Few residents who lived along the Delaware shore in 1962 will ever forget the powerful northeaster that pounded the coast March 6–8, devastating dozens of oceanfront homes and businesses, flooding communities, and destroying lives — seven people were killed in Delaware.
In an effort to increase knowledge and understanding of coastal hazards in Delaware throughout the summer tropical storm season, the Delaware Sea Grant College program will host screenings of “The ’62 Storm—Delaware’s Shared Response,” written, edited and produced by local filmmaker Michael Oates.
The screenings will take place in Cannon Laboratory Room 104 at the University of Delaware’s Hugh R. Sharp Campus in Lewes on July 1, July 29, and August 19. Each day will include morning and evening showings, at 10 a.m. and 7 p.m.
“The ’62 storm is the most damaging coastal storm on record in Delaware,” said Wendy Carey, coastal processes specialist with Delaware Sea Grant. “We hope this movie will heighten residents’ awareness of coastal hazards, and encourage them to prevent or minimize future damage by becoming prepared in advance of the next storm.”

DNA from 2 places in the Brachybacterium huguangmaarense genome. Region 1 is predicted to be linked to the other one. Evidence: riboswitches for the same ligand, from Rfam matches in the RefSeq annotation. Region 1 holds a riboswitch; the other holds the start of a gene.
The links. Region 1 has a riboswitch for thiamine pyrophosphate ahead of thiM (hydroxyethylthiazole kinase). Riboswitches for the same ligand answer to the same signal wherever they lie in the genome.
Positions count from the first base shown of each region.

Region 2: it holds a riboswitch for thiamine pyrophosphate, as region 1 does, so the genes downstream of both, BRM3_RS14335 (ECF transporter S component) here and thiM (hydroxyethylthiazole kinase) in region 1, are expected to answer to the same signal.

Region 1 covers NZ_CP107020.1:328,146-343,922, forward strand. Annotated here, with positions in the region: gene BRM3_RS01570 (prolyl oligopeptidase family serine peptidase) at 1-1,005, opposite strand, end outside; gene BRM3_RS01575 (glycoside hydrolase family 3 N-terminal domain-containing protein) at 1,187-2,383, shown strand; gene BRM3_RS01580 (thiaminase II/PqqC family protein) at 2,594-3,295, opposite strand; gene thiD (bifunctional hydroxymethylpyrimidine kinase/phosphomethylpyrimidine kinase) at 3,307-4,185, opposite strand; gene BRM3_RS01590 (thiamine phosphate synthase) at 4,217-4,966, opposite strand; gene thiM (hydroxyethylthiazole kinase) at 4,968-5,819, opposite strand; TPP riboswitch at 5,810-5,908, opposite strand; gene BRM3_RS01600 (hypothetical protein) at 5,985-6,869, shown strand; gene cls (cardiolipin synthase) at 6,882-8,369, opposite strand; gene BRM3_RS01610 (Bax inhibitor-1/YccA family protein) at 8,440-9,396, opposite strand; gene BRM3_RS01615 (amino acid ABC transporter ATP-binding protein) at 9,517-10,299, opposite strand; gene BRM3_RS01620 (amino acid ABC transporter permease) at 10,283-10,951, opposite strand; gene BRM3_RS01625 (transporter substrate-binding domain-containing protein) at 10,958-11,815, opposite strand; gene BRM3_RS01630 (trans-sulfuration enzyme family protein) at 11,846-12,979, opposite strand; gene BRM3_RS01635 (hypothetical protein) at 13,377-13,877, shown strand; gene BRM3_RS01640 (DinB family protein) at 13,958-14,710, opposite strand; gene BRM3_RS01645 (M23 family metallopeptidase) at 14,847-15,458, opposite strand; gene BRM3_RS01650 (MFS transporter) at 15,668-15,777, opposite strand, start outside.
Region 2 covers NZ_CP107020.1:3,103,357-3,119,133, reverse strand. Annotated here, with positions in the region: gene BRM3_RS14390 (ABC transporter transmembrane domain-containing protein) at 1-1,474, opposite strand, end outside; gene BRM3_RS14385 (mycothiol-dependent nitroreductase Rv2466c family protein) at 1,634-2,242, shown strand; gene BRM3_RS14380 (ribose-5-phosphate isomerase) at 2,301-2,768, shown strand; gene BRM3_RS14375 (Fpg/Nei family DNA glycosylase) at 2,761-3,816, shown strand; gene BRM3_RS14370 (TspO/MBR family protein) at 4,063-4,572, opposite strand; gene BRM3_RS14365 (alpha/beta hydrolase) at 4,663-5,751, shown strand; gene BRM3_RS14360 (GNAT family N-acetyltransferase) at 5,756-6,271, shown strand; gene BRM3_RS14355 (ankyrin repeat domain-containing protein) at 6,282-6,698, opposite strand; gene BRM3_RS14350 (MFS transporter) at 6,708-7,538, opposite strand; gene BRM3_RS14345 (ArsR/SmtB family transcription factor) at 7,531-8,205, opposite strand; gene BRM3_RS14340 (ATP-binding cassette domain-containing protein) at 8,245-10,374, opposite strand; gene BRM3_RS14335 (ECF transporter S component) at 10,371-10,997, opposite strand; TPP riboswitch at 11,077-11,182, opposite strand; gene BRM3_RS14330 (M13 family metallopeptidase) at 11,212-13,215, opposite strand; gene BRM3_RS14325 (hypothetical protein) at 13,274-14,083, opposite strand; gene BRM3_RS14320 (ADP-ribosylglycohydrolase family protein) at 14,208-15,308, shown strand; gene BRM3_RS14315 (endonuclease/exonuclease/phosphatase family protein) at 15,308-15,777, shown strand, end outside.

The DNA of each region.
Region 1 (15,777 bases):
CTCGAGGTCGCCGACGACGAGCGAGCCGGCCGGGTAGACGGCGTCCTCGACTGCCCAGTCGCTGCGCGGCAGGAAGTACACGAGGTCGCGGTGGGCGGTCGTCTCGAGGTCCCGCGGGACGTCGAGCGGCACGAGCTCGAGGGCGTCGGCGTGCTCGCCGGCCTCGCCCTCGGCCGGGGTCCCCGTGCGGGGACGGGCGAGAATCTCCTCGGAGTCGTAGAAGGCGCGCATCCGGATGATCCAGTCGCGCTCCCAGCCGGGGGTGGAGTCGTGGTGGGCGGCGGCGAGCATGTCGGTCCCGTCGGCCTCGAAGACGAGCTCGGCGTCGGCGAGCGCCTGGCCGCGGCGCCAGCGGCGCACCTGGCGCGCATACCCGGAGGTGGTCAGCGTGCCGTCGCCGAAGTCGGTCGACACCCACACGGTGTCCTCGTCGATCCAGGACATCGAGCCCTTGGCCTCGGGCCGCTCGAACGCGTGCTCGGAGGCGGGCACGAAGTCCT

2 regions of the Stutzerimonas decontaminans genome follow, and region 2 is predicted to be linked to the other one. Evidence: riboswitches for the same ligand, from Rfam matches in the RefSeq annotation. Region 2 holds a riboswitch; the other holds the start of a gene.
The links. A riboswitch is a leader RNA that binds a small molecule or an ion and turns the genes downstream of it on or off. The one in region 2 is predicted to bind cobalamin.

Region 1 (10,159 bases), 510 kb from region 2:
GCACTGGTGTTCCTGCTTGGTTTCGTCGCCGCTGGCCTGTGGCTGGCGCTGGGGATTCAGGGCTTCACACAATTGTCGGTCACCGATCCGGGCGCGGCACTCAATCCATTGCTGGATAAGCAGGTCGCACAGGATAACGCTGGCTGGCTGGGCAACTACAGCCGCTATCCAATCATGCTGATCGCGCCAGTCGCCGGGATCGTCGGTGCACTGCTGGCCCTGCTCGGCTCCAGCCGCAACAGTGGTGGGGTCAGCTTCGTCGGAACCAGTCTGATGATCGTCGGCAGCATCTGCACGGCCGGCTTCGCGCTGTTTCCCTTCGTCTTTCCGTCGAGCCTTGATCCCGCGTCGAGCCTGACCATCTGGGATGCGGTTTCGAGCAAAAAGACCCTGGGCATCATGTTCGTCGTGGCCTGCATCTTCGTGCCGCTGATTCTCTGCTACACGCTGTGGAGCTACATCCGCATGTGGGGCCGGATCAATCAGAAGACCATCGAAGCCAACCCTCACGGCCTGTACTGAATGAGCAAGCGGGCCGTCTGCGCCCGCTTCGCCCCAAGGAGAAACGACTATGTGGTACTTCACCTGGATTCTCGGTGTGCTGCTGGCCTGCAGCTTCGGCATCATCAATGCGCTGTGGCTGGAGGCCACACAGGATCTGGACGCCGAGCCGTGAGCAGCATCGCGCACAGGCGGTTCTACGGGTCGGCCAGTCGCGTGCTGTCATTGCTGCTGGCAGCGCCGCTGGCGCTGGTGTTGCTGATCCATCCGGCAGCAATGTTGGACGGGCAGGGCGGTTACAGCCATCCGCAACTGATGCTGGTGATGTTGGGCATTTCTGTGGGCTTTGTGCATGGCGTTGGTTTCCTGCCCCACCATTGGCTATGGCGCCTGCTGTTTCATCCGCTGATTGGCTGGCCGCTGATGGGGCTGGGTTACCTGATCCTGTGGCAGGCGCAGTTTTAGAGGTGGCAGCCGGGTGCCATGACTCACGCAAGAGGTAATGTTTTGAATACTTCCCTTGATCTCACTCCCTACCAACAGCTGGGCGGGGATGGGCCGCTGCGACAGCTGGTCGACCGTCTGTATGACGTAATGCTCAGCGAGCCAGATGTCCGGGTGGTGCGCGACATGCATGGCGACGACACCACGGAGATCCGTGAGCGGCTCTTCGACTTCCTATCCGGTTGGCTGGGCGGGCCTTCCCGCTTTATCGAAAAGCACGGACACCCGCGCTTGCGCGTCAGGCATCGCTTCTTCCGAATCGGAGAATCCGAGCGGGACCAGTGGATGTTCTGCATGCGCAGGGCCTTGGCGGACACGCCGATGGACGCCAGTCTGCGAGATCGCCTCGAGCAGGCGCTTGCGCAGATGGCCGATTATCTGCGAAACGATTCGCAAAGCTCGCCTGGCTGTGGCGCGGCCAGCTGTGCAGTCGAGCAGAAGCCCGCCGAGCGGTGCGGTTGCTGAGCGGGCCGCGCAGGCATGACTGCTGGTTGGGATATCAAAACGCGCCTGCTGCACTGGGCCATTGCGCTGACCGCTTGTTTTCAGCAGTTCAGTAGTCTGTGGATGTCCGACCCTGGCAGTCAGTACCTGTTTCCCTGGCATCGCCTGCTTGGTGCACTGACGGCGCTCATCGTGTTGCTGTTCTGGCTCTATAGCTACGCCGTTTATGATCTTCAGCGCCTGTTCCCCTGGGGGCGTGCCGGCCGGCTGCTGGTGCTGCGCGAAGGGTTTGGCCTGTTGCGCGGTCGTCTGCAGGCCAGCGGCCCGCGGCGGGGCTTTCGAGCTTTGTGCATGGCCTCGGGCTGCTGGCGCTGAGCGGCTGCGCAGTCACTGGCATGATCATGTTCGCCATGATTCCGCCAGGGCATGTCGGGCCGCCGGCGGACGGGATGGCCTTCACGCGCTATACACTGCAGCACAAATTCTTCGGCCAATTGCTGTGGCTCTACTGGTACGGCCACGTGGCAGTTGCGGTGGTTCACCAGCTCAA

Much of Delaware’s populated coast is vulnerable to the effects of coastal storms and flooding that can generate hazardous conditions and pose threats to communities — people, property, and economies. Over the past few decades, major flooding events and coastal storms have damaged infrastructure, residences and businesses throughout Delaware.
The 55-minute film was funded by Delaware Department of Natural Resources and Environmental Control (DNREC), Delaware Humanities Forum, and 302 Stories Inc. The video features firsthand accounts from people who lived through the damaging three-day northeaster.
For additional information, contact Delaware Sea Grant’s Michelle Scorziello at 302-645-4346 or firstname.lastname@example.org.
To learn more about the Delaware Sea Grant College Program, visit www.deseagrant.org. For more about UD’s College of Earth, Ocean, and Environment (CEOE), visit www.ocean.udel.edu.